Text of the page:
There’s also the addition of a new Taskbar, too. The adaptive taskbar spans both screens when you use Windows 10X with a dual-screen device, using a new set of app icons, too. The apps center on the Windows 10X taskbar, which is a nice change and fits with the dual-screen operating system. But if you prefer the more traditional left-aligned location for your apps, you can do that too.
The new style is smart and a much more basic approach to the Start Menu, which is a welcome addition.
4. New Windows 10X Action Center, Compose Mode for Working
The Windows 10 Action Center isn’t great. It isn’t awful, either, but the design is lacking functionality. Thankfully, it appears Microsoft is aware of this, and Windows 10X comes with a remodeled Action Center.
The Windows 10X action center brings in several quick actions, with a focus on making changes direct from the panel.
The new Action Center also contains a Windows 10X dual-screen specific feature: Compose Mode.
You open the Action Center, tap Compose Mode, and your screen rotates 90°, turning one panel into an on-screen keyboard. The idea is that you only need a single-button process to switch between work and play.
5. Improved Windows Update in Windows 10X
I haven’t had a chance to see this working, but Windows 10X promises much faster updates than Windows 10. Microsoft will silently install and prepare updates in the background before requiring you to restart. Then, the update should install painlessly and quickly.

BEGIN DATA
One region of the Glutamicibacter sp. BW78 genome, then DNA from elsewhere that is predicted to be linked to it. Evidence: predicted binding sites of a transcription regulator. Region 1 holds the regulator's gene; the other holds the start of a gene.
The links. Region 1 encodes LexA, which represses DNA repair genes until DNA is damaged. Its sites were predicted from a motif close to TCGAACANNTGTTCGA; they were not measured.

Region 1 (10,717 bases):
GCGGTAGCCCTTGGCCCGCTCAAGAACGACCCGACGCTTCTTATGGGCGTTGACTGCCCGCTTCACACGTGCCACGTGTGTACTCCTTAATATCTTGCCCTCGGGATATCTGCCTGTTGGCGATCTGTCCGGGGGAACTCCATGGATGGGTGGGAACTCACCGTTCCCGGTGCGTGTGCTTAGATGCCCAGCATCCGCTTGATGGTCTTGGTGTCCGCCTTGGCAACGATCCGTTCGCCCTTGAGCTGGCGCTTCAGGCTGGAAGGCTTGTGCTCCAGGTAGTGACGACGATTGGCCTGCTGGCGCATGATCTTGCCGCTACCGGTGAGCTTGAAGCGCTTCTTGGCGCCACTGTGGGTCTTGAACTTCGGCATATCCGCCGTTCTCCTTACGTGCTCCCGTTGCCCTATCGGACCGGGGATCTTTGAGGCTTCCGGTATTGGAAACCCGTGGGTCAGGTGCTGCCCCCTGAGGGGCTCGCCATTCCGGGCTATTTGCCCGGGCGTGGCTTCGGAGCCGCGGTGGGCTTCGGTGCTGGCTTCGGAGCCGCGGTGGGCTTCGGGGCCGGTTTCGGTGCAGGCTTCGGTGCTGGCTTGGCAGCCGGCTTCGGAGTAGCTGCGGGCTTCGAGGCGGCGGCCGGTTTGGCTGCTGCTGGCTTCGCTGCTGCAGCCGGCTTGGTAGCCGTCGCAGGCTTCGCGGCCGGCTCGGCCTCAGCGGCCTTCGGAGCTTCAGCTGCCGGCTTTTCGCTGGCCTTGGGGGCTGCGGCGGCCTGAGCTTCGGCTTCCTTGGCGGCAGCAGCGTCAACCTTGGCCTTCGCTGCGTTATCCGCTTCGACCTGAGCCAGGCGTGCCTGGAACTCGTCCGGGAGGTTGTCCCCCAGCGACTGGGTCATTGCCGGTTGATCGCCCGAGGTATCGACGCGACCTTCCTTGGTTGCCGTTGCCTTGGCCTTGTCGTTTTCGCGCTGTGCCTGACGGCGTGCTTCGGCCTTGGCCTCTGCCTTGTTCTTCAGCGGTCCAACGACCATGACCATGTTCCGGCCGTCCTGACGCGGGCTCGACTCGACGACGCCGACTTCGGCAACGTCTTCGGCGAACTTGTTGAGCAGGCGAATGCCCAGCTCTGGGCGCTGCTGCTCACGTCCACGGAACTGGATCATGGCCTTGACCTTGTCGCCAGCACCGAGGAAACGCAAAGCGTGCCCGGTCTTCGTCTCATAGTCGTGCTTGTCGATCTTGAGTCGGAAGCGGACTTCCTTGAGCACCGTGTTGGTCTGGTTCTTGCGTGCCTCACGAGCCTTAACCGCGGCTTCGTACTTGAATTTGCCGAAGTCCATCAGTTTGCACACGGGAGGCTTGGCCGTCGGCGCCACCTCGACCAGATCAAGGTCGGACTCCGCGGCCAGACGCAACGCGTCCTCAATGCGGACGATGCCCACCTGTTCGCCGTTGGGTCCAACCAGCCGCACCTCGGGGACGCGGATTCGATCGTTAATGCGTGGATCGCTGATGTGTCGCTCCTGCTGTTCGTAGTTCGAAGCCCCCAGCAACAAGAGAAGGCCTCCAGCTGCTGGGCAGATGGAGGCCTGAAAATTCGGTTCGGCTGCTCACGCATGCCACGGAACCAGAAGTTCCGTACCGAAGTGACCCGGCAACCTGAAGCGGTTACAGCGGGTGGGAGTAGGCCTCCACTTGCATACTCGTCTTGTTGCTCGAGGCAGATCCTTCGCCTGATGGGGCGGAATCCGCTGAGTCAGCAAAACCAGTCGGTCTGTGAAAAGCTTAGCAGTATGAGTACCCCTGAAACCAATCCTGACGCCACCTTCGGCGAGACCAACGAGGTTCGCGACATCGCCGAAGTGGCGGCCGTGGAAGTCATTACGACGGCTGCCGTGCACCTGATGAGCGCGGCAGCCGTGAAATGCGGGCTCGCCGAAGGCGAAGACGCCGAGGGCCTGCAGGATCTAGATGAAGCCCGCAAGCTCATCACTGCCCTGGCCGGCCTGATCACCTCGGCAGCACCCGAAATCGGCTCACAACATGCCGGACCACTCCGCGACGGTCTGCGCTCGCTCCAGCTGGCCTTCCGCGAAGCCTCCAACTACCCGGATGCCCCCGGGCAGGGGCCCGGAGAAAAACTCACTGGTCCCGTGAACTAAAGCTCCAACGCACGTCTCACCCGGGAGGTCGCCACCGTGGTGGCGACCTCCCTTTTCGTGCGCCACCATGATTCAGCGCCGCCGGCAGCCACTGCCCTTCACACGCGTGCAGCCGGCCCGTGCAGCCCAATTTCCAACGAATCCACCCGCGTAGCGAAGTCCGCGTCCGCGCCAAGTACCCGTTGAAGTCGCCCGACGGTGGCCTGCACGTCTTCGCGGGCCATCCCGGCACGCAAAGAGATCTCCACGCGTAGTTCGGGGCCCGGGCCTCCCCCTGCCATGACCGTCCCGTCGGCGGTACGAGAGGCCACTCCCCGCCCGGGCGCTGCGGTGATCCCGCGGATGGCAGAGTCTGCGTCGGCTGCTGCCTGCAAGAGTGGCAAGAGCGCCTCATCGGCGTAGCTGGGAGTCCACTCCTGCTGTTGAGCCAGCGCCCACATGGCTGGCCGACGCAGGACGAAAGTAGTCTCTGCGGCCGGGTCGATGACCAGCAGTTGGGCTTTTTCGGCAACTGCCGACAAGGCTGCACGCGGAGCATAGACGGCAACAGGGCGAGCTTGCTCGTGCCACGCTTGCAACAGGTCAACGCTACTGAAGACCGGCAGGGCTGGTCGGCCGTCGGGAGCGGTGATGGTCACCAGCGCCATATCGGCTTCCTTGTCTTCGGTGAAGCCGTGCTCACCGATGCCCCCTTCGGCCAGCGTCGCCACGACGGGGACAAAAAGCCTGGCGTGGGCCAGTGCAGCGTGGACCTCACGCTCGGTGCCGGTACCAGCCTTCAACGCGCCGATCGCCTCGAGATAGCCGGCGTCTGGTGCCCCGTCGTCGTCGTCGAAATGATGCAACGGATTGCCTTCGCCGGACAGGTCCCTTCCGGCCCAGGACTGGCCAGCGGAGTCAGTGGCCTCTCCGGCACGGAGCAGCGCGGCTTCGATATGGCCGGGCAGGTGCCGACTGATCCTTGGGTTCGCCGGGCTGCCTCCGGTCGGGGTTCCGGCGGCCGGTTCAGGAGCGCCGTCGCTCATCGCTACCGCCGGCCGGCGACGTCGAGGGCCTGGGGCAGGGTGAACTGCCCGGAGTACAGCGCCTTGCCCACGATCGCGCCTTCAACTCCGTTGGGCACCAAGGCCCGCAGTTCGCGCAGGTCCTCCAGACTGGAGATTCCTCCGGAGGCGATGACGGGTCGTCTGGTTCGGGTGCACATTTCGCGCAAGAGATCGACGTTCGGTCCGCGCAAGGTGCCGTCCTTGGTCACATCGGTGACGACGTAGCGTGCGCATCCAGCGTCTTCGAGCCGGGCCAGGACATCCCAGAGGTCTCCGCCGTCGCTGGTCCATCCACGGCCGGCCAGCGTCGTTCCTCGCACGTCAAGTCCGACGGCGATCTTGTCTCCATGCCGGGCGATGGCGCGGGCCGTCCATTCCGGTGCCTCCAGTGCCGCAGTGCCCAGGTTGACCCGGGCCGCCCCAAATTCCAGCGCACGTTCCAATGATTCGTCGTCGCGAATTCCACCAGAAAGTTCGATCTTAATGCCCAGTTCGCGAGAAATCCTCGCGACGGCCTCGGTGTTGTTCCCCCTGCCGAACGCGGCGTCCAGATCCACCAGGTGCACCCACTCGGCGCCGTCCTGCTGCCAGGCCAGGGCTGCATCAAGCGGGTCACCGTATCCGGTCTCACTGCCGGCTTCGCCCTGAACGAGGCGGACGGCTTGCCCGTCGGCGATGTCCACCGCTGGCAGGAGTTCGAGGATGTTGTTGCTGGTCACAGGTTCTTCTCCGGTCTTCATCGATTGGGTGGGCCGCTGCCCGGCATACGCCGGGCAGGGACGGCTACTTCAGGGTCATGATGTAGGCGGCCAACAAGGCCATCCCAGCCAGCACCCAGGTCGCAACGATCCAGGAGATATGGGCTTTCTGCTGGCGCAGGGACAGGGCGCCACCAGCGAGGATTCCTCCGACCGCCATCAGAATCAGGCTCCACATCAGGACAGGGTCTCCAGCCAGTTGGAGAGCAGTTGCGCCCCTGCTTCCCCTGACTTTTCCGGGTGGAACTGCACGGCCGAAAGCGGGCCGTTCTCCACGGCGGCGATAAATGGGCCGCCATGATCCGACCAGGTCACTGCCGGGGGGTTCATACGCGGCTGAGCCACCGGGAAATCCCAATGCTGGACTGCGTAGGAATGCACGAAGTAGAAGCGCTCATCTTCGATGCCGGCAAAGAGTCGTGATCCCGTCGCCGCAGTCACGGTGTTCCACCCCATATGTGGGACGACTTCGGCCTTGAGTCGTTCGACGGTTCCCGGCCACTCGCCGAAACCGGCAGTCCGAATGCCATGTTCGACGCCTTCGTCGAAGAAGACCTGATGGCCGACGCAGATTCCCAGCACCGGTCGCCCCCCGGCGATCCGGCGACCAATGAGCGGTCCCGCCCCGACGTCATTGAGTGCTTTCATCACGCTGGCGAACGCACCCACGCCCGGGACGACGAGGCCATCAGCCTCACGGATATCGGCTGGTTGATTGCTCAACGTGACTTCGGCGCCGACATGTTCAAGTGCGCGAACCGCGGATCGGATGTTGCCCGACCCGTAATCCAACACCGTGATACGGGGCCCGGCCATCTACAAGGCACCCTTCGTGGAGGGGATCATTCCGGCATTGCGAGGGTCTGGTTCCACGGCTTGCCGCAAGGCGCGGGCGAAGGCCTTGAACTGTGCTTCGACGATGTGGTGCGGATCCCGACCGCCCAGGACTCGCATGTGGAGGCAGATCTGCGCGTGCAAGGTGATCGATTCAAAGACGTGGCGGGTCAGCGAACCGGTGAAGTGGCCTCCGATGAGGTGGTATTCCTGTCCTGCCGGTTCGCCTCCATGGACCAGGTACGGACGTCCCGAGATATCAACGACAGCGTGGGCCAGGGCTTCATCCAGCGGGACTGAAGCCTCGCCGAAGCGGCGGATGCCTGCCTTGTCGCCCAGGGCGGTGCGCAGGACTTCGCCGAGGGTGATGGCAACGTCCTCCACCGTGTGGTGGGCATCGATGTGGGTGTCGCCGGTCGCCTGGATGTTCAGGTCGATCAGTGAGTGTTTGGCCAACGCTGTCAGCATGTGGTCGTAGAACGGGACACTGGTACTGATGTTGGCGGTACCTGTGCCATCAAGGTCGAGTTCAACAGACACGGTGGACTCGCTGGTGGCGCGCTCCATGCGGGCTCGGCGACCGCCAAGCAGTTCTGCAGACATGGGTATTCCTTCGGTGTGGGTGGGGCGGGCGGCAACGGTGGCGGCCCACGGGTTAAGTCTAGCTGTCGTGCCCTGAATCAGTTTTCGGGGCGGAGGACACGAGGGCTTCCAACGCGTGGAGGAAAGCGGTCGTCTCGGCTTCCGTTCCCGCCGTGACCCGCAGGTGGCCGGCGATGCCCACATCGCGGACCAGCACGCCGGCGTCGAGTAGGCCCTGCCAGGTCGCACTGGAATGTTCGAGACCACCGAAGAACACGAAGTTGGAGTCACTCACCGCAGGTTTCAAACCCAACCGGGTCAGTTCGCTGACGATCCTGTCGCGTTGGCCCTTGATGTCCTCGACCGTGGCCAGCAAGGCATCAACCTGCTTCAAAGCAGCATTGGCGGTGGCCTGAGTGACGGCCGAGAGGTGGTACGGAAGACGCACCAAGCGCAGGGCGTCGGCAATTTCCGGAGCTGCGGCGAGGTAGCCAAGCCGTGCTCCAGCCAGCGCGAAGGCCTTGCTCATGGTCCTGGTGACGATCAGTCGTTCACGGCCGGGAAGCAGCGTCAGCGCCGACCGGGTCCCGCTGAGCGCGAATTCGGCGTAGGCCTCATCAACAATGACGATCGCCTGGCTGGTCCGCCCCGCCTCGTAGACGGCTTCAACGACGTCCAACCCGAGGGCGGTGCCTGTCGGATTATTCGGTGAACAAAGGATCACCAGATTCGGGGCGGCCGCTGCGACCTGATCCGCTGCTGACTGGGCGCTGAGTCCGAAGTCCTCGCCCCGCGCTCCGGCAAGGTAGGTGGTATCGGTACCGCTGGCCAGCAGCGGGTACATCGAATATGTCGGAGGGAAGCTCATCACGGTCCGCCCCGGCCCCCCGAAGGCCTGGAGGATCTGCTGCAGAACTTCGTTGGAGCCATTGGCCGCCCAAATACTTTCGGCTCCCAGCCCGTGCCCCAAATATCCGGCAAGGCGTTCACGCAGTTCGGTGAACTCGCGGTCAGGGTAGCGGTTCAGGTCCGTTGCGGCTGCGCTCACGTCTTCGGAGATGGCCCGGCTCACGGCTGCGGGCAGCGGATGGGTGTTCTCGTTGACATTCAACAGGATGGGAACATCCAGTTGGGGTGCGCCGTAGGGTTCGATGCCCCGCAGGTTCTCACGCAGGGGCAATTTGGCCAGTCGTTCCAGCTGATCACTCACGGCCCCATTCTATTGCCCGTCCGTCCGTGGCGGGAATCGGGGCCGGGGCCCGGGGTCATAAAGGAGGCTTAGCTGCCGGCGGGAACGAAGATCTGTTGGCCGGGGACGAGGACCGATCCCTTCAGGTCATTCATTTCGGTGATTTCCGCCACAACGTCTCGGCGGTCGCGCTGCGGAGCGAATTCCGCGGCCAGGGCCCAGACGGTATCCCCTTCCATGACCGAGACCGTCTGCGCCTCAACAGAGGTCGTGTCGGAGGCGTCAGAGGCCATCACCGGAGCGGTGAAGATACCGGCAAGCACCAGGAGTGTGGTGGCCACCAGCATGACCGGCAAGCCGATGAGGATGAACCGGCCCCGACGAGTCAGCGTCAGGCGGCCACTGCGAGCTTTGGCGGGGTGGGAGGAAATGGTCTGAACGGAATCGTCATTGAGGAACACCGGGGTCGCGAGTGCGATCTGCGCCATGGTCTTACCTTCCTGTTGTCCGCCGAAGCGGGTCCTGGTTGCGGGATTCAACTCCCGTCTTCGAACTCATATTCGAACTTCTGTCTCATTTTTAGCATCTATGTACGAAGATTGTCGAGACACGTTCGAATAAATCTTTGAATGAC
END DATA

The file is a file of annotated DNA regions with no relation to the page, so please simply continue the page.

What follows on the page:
The change to the Windows Update for Windows 10X looks makes the process similar to a Chromebook. The operating system informs you that there is an update, you restart your system as normal, and then continue working.
Hopefully, Microsoft can begin implementing this streamlined update system in the regular Windows 10 build as well as Windows 10X.
How to Test Out Windows 10X
You can take Windows 10X for a test drive using the Microsoft Emulator and an early Windows 10X preview build. You should note that this is a work in progress, and the preview builds are designed primarily for developers to begin ensuring app compatibility. You may encounter bugs, crashes, and other issues.
1. Install Microsoft Emulator
First up, you need to install the Microsoft Emulator. The Microsoft Emulator is available from the Microsoft Store and is a free download.
Download: Microsoft Emulator for Windows 10
Open the Microsoft Store using the link above, select Get, and allow the installation to complete.